Revadi, Santosh (2014) Intra- and inter-specific communication in Drosophila suzukii: from genome to behavior. [Tesi di dottorato]


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Item Type: Tesi di dottorato
Lingua: English
Title: Intra- and inter-specific communication in Drosophila suzukii: from genome to behavior
Date: 31 March 2014
Number of Pages: 102
Institution: Università degli Studi di Napoli Federico II
Department: Agraria
Scuola di dottorato: Biotecnologie
Dottorato: Insect science and biotechnology
Ciclo di dottorato: 26
Coordinatore del Corso di dottorato:
Anfora, GianfrancoUNSPECIFIED
Date: 31 March 2014
Number of Pages: 102
Uncontrolled Keywords: Drosophila suzukii, pheromones, host plants
Settori scientifico-disciplinari del MIUR: Area 07 - Scienze agrarie e veterinarie > AGR/11 - Entomologia generale e applicata
Aree tematiche (7° programma Quadro): BIOTECNOLOGIE, PRODOTTI ALIMENTARI E AGRICOLTURA > Scienze della vita, biotecnologia e biochimica per prodotti e processi non-alimentari sostenibili
Date Deposited: 08 Apr 2014 14:01
Last Modified: 27 Jan 2015 08:40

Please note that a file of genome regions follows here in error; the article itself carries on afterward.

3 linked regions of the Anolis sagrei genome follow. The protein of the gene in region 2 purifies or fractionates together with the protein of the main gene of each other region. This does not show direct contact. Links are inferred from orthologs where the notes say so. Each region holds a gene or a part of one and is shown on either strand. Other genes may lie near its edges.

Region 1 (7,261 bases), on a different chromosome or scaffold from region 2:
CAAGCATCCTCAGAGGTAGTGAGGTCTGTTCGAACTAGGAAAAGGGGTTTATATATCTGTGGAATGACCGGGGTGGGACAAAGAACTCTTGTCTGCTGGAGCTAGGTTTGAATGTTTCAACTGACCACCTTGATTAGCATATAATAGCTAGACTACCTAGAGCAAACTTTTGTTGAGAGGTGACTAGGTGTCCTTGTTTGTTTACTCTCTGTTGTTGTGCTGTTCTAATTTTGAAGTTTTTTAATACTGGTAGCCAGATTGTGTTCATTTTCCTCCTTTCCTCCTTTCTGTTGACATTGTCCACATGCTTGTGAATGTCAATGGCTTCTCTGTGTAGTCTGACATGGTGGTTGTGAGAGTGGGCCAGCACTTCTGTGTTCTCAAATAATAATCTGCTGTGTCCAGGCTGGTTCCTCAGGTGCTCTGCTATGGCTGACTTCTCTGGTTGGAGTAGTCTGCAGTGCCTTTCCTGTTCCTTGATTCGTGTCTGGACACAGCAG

Drosophila suzukii (Diptera: Drosophilidae), an invasive pest from Asia, colonized US and Europe in 2008 and since then has economically damaged multi-million commercial fruit production. With fruit-breaking serrated ovipositor the female lays eggs in the unwounded ripening fruits making them unmarketable. To know the genetic likelihood of D. suzukii with other Drosophila species its genome and transcriptome were sequenced. The whole genome was mined to understand the origin, speciation and adaptation and was correlated with the ecology of the species. Genomic analyses revealed that D. suzukii is adapted to temperate climate and has lower selective pressure and gene-sequencing rate compared to its sibling sp. D. biarmipes. From the genomic and ecological studies, one of the objectives was to understand the role of olfaction in host fruit recognition and identify key volatile compound/s involved in female decision-making for oviposition on fresh fruits. Based on gas chromatography mass spectrometer (GC-MS) and GC-electro-antennal detector activity, isoamyl acetate was found to be one of the key compounds involved in the oviposition site selection. The phylogenetic analysis revealed that D. suzukii not only possess the full repertoire of genes encoding olfactory receptors activated by isoamyl acetate in D. melanogaster, but showed that Or67a (Or67a1 to Or67a5) is even represented by duplicated copies. Another aim was to investigate the pheromone communication in this species. The extraction and identification of cuticular hydrocarbons from the males inherently showed that the species trans-evolved by terminating the production of sex pheromone cis vaccenyl acetate (cVA), which is used by species throughout melanogaster group, but able to smell it with ‘fewer’ T1 sensilla. Being under highly selective pressure D.suzukii has i) scaled-down the size of ejaculatory bulb in males, ii) fewer T1 tricoid sensilla, and iii) comparatively smaller glomerulus, in the antennal lobe (AL), involved in receiving sensory impulses from T1 sensilla when compared to D. melanogaster. However D. suzukii shares all functional fatty acid synthase (FAS) genes responsible to CH production. On applying D. melanogaster male equivalent synthetic cVA on males of D. suzukii, it significantly reduced the mating acceptance in the females, which otherwise increased in D. melanogaster. Therefore, by adapting not to produce cVA as a sex pheromone D. suzukii tend to avoid competition with congeneric species for oviposition. The whole spectrum of the present and future studies would help to understand the evolution of the olfactory code among the closely related species of Drosophila and, as a consequence, contribute to develop alternative control methods of D. suzukii. Indeed, comparison of D. suzukii with sibling species and D. melanogaster could shed light on the evolution of ecological innovations and help researchers in understanding what makes a species to be an invasive pest.


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